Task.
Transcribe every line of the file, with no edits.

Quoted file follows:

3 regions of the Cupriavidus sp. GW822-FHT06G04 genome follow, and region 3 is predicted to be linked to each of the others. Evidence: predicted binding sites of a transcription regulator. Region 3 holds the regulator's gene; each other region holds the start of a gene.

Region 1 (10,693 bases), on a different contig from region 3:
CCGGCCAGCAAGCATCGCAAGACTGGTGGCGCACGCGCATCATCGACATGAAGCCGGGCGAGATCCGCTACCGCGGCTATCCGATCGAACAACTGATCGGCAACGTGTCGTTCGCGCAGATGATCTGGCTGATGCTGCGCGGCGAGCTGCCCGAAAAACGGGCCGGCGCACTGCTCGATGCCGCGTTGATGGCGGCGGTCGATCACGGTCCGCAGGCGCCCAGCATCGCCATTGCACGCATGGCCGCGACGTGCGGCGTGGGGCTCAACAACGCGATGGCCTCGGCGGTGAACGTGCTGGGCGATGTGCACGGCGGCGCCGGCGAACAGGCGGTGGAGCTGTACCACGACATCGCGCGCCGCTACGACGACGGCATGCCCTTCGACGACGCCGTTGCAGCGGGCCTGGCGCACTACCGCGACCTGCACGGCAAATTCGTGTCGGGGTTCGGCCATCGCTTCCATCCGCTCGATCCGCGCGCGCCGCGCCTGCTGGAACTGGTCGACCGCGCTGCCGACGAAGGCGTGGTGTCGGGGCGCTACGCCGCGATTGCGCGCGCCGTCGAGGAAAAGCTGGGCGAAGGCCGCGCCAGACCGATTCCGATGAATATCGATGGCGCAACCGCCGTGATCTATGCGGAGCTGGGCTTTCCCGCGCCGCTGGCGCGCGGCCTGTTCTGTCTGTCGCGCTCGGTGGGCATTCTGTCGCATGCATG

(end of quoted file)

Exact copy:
3 regions of the Cupriavidus sp. GW822-FHT06G04 genome follow, and region 3 is predicted to be linked to each of the others. Evidence: predicted binding sites of a transcription regulator. Region 3 holds the regulator's gene; each other region holds the start of a gene.

Region 1 (10,693 bases), on a different contig from region 3:
CCGGCCAGCAAGCATCGCAAGACTGGTGGCGCACGCGCATCATCGACATGAAGCCGGGCGAGATCCGCTACCGCGGCTATCCGATCGAACAACTGATCGGCAACGTGTCGTTCGCGCAGATGATCTGGCTGATGCTGCGCGGCGAGCTGCCCGAAAAACGGGCCGGCGCACTGCTCGATGCCGCGTTGATGGCGGCGGTCGATCACGGTCCGCAGGCGCCCAGCATCGCCATTGCACGCATGGCCGCGACGTGCGGCGTGGGGCTCAACAACGCGATGGCCTCGGCGGTGAACGTGCTGGGCGATGTGCACGGCGGCGCCGGCGAACAGGCGGTGGAGCTGTACCACGACATCGCGCGCCGCTACGACGACGGCATGCCCTTCGACGACGCCGTTGCAGCGGGCCTGGCGCACTACCGCGACCTGCACGGCAAATTCGTGTCGGGGTTCGGCCATCGCTTCCATCCGCTCGATCCGCGCGCGCCGCGCCTGCTGGAACTGGTCGACCGCGCTGCCGACGAAGGCGTGGTGTCGGGGCGCTACGCCGCGATTGCGCGCGCCGTCGAGGAAAAGCTGGGCGAAGGCCGCGCCAGACCGATTCCGATGAATATCGATGGCGCAACCGCCGTGATCTATGCGGAGCTGGGCTTTCCCGCGCCGCTGGCGCGCGGCCTGTTCTGTCTGTCGCGCTCGGTGGGCATTCTGTCGCATGCATG